Could Insurtech also be relying on float?
Unlike a typical insurance operator, Warren Buffet as a business investor, sees insurers' investment income as the key to the business and underwriting income as secondary or in fact, a cost.
"Insurers receive premiums upfront and pay claims later. In extreme cases, such as those arising from certain workers’ compensation accidents, payments can stretch over decades. This collect-now, pay-later model leaves us holding large sums – money we call “float” – that will eventually go to others. Meanwhile, we get to invest this float for Berkshire’s benefit. Though individual policies and claims come and go, the amount of float we hold remains remarkably stable in relation to premium volume. Consequently, as our business grows, so does our float.
If premiums exceed the total of expenses and eventual losses, we register an underwriting profit that adds to the investment income produced from the float. This combination allows us to enjoy the use of free money – and, better yet, get paid for holding it. Alas, the hope of this happy result attracts intense competition, so vigorous in most years as to cause the P/C industry as a whole to operate at a significant underwriting loss.
This loss, in effect, is what the industry pays to hold its float. Usually this cost is fairly low, but in some catastrophe-ridden years the cost from underwriting losses more than eats up the income derived from use of float."
extract from Berkshire Hathaway's 2009 letter to shareholders
Unit economics calculations using information based on Lemonade's prospectus below indicates barely breakeven.
"The low cost of capital for reinsurance companies creates an opportunity to share premiums and maintain our gross margins while dramatically reducing our capital requirements through a structure called "proportional reinsurance" (also known as "quota share reinsurance"). Beginning on July 1, 2020, we will have proportional reinsurance protecting 75% of our business (the "Proportional Reinsurance Contracts"). Under the Proportional Reinsurance Contracts, which spans all of our products and geographies, we transfer, or "cede," 75% of our premiums to our reinsurers. In exchange, these reinsurers pay us a "ceding commission" of 25% for every dollar ceded, in addition to funding all of the corresponding claims, i.e. 75% of all our claims. This arrangement mirrors our fixed fee, and hence shields our gross margin, from the volatility of claims, while boosting our capital efficiency dramatically.
We currently spend $1 in marketing to generate more than $2 of in force premium ("IFP"), which has been approximately equal to annualized GWP."
The unit economics is not very sensitive to the Gross Loss Ratio given the use of reinsurance. In fact, the unit economics for the reinsurer is also barely breakeven, leaving implications for the pricing of the ceding commission.
Therefore, this leaves us thinking that the profit model created is not extremely profitable for participants in the ecosystem currently.
That said, there are at least a couple of ways that profitability can improve.
One, higher spending from the customers or effectively more return from Lemonade's marketing spend.
Though Lemonade's explanation below appears to suggest this will likely take time and there is also some question on the stickiness of the customers as they purchase additional products.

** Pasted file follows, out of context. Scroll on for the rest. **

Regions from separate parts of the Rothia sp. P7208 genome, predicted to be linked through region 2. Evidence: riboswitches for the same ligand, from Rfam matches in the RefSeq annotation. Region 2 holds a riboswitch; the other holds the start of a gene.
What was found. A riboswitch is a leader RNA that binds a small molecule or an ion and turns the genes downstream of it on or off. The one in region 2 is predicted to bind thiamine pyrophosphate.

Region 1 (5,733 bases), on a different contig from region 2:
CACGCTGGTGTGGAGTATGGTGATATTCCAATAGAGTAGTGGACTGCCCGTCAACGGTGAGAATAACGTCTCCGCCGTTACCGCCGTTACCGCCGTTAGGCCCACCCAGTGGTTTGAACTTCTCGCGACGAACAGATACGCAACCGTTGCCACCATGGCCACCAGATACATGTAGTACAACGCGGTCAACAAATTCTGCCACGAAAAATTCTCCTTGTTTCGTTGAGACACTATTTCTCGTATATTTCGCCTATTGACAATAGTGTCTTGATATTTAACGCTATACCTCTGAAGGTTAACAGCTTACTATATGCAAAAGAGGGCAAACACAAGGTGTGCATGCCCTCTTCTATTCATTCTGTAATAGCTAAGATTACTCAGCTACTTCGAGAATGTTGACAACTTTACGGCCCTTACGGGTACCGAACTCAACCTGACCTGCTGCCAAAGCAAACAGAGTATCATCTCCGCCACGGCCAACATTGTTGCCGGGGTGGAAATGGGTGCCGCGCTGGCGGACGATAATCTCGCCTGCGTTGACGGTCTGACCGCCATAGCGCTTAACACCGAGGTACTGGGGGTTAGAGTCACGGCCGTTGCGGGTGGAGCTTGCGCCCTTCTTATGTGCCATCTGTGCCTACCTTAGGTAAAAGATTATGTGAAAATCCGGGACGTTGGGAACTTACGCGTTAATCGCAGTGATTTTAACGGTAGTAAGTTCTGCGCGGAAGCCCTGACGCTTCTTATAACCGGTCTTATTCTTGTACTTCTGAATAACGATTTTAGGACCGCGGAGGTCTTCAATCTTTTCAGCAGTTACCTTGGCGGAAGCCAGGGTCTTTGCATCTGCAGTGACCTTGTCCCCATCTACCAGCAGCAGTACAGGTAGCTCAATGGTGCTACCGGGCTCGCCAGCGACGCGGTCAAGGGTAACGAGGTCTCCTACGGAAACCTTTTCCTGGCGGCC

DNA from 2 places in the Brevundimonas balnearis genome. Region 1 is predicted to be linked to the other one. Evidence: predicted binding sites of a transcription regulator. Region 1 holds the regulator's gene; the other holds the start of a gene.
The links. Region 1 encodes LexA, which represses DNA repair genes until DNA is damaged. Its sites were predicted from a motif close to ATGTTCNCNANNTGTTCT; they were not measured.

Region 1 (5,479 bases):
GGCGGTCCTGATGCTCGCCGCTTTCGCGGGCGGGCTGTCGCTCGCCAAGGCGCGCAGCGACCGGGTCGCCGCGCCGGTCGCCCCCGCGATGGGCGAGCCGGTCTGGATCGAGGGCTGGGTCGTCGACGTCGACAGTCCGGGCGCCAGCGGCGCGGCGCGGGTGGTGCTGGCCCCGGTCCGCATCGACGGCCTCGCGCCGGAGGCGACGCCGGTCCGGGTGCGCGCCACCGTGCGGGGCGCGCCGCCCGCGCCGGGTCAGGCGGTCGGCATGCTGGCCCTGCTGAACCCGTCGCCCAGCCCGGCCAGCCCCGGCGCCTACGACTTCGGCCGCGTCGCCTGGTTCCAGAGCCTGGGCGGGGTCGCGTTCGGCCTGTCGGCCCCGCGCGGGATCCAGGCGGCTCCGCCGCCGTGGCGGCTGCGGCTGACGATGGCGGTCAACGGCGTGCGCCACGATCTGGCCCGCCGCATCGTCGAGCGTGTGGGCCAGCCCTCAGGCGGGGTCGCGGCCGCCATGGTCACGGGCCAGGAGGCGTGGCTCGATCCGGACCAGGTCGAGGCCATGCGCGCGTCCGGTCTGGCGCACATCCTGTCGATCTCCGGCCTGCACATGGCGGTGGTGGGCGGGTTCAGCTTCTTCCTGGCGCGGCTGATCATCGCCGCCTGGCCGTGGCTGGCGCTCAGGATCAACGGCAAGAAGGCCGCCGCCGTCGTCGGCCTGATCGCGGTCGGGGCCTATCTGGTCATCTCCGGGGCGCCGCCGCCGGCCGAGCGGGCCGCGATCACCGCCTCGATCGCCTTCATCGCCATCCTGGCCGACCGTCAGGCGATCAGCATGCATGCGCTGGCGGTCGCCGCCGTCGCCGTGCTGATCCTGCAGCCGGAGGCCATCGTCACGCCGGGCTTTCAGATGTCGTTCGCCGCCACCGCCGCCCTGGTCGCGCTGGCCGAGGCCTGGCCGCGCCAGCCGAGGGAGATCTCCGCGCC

Unlike many other products or services, the need for insurance grows in line with the wealth and age of its customers, as accumulated assets and growing responsibilities naturally translate into higher insurance spend. One illustration of this trend is how, on average, our renters insurance customers steadily increase spending on their renters insurance policy with us over time. Customers who bought Lemonade renters insurance three years ago spend 56% more on their renters insurance now than when they first joined. This germination can be observed across our book of business, spurred by the accumulation of wealth people typically enjoy during their working years. According to the Federal Reserve, the median net worth of an adult American under the age of 35 is about $11,000. By their 40s and 50s, their net worth has grown by 10 to 15 times, and that growth peaks at 25 times after the age of 75.
This propensity towards asset accumulation is reflected in our numbers. As of March 31, 2020, the median age of a Lemonade customer with an entry level $60 a year policy — corresponding to $10,000 of possessions — is about 30 years old. This climbs towards 40 for customers with policies of about $600, and among the handful of customers paying approximately $6,000 a year, the median age is about 50.
Further demonstration of this progression is found in a phenomenon we call "graduation," which is when a customer upgrades their policy from a Lemonade renters policy to a Lemonade condo or homeowner policy. As of March 31, 2020, we had 12,445 customers of condo insurance policies, 10% of whom had graduated with us from a renters policy, a percentage that has grown steadily over the life of the company.
Second, investment income.
According to its Q3'21 Shareholder Letter, Lemonade has about $1.1b in investments ($0.8b) and cash($0.3b).
Assuming the investments are mostly at the 1y Treasury yield at around 0.2% and cash at 0.1%, this generates an additional $2m so the contribution to the bottomline is not very significant until Lemonade's in-force premium hence its reserves build up over time.
The Unit Economics spreadsheet is available in our Members section.